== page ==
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Your right and I would give my left nad for Ian's knowledge but its also an issue of personal taste as well as what fits the dance floor.

I've read Ian being quite critical of records played in the 80s and 90s that went massive including the label Shrine (comparison against Thelma and Mirwood I recall) and utter Northern Monsters like Walter and the Admirations being far to gritty.

its the many players, diggers and dealers across the decades that have created the rich tapestry we have today.

Not sure about  being critical of Shrine - the first mention of the label I ever came across was when Ian played the DC Blossoms at the Mecca circa '75  - that's way way before the label gained the status it did.  He even reviewed it in his Black Music column at the time.  Sure he moved on got into different things but his love of Northern seems to have returned with a vengeance.

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It wasn't Ian's barn btw, it was Bernie Golding's wasn't it.  Keb would tell about records strewn all over, no sleeves, covered in dog sh*t.  Some real goodies in there though for sure but the remnants of the collection didn't keep the scene alive in the 80's as some say, there was plenty of other sources as well.

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A really interesting question. I think the essence of the scene isn't necessarily even finding the records in the first place—that is mainly down to happenstance and logistics—it's knowing when exactly to unleash them in the right venue to exactly the right crowd. This also applies to reactivations and revivals.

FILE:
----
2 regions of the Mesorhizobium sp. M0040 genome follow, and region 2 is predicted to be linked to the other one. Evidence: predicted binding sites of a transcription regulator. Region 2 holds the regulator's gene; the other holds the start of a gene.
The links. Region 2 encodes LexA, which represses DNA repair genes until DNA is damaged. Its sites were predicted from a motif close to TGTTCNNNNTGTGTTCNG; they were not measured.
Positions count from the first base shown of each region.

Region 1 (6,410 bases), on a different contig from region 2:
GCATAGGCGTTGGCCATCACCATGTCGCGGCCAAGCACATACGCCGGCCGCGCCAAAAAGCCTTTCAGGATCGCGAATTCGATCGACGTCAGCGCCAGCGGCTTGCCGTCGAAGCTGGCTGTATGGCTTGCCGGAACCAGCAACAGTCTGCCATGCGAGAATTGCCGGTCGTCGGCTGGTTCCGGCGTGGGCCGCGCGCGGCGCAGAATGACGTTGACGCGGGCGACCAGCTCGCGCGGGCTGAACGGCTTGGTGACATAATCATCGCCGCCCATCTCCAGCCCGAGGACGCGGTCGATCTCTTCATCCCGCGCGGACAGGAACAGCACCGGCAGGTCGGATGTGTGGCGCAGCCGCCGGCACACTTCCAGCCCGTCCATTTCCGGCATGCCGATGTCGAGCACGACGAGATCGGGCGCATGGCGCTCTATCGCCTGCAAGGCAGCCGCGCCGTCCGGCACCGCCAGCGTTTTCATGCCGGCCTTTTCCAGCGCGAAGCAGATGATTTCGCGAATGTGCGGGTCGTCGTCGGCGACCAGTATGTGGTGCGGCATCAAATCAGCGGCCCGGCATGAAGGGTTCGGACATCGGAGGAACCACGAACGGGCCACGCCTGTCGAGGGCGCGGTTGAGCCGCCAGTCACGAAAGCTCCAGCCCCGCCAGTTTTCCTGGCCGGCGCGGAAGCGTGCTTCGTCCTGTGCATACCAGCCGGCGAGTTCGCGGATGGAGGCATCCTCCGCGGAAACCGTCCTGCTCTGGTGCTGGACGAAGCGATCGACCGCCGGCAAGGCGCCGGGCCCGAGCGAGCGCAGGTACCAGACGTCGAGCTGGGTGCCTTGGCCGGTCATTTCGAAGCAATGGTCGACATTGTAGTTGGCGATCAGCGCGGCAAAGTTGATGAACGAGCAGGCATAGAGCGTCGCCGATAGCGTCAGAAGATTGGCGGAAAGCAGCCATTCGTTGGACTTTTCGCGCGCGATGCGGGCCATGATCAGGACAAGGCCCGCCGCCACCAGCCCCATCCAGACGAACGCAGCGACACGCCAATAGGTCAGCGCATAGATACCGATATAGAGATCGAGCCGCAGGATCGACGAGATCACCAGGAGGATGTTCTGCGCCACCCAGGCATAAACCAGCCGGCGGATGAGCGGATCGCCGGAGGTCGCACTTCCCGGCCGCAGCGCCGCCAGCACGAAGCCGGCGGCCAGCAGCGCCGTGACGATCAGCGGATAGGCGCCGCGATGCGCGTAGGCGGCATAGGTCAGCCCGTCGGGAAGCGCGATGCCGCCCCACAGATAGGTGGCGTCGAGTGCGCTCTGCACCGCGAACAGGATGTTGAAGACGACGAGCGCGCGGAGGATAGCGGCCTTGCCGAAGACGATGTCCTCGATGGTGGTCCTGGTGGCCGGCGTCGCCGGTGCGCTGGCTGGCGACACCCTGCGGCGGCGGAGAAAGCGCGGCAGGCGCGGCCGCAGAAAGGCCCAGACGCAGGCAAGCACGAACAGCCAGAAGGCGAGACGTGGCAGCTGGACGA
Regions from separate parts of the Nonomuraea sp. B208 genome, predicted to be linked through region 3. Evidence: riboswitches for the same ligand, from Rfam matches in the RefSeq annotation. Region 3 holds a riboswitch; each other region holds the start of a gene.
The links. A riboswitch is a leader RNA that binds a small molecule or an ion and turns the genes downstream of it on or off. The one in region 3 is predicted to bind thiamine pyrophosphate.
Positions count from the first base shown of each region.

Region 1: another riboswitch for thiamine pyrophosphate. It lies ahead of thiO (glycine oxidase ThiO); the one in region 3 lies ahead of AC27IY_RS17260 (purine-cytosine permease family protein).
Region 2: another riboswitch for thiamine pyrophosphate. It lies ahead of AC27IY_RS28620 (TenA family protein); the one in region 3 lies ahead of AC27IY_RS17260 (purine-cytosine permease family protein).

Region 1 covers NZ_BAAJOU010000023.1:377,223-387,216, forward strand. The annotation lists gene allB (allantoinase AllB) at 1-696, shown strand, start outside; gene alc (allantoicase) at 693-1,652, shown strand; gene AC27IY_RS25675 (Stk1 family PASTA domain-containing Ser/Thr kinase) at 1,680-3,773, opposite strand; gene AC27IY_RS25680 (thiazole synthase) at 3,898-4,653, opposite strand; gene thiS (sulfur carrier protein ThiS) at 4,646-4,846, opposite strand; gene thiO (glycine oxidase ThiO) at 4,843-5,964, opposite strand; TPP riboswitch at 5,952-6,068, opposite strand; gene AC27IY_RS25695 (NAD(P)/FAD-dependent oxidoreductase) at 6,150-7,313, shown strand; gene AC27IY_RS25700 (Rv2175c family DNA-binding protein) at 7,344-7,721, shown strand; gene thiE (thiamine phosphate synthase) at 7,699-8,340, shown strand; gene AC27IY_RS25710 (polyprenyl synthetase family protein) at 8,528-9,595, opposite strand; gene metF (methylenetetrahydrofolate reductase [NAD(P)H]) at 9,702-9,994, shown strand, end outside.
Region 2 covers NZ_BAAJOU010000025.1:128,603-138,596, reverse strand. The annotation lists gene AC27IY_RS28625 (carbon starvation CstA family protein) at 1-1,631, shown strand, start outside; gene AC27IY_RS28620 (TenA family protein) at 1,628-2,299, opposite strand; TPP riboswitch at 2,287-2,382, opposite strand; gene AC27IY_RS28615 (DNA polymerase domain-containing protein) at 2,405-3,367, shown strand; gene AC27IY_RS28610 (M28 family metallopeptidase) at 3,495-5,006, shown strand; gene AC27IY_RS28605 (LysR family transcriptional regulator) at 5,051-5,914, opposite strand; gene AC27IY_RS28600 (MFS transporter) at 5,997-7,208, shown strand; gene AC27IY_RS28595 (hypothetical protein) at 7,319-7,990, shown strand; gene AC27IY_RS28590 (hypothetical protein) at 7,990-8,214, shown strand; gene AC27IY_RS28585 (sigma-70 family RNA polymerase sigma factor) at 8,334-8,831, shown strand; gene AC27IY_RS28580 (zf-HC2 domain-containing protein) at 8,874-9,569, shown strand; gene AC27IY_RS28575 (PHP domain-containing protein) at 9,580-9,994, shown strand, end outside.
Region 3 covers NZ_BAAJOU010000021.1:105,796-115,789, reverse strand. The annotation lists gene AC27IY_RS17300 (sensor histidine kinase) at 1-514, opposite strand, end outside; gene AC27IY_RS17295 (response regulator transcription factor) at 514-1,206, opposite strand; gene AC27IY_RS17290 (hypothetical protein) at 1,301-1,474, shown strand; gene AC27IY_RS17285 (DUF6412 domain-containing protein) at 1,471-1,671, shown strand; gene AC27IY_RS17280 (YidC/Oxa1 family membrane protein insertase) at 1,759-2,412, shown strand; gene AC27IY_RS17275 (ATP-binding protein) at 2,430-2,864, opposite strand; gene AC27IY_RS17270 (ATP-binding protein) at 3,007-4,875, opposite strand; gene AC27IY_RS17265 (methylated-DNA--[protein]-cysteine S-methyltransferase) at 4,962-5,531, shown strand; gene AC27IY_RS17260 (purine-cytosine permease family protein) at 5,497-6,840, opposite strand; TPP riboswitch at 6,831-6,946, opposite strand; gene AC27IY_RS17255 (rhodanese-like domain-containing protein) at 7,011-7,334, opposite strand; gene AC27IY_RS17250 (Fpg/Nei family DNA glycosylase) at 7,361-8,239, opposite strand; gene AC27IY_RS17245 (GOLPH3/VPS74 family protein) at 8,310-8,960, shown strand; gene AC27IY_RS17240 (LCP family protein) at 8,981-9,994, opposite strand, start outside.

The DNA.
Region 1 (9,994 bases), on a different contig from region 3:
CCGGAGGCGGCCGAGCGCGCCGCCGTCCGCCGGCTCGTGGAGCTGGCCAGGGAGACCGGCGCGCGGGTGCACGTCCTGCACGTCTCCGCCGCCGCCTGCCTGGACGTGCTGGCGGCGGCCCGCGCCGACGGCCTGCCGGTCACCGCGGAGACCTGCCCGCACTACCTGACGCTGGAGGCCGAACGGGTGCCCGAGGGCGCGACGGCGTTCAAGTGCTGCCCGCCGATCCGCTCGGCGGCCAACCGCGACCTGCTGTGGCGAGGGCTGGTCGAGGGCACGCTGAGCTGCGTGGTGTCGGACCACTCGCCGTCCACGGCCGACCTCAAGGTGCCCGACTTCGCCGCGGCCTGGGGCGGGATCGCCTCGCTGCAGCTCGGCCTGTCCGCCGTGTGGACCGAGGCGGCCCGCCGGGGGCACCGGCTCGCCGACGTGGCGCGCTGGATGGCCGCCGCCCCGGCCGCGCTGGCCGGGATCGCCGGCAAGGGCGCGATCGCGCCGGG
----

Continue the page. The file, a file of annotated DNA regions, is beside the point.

Bear in mind that when the scene first coalesced it was almost entirely made up of very young people. Now the age range goes from the relatively young right up to OAPs. The same records are not going to appeal to everyone and never could.

 

I hear a record like Billy Joe Royal's 'Heart's Desire' today and wonder if it could possibly be taken seriously as 'rare soul' in 2015 had it by some miracle lay undiscovered until now. But to a load of teenagers in the early seventies it obviously had some resonance. There are thousands of examples of this phenomenon including  more than a few of what are considered real classics. Many of them are just too trite or instant to cut it with people whose listening experiences have now encompassed a lifetime of music of all kinds. The first wave of records to go big tend to be the most accessible, then other imperatives become more important.

 

It's not necessarily about quality (the constant knock from old-timers from about 1977 was that the quality was no longer there from the Mecca/Torch/Early Casino period) it's about texture and a changing set of circumstances which over time can give a particular piece of music a very different set of meanings.

 

Very eloquently put Gareth.  :thumbsup:

 

And very true. It's been a while since I've heard the likes of Larry Santos, Shane Martin, Spiral Staircase, Billy Joe Young, Billy Jo Royal and any other Billy Joes from back then....... :lol:

 

Ian D  :D

Edited by Ian Dewhirst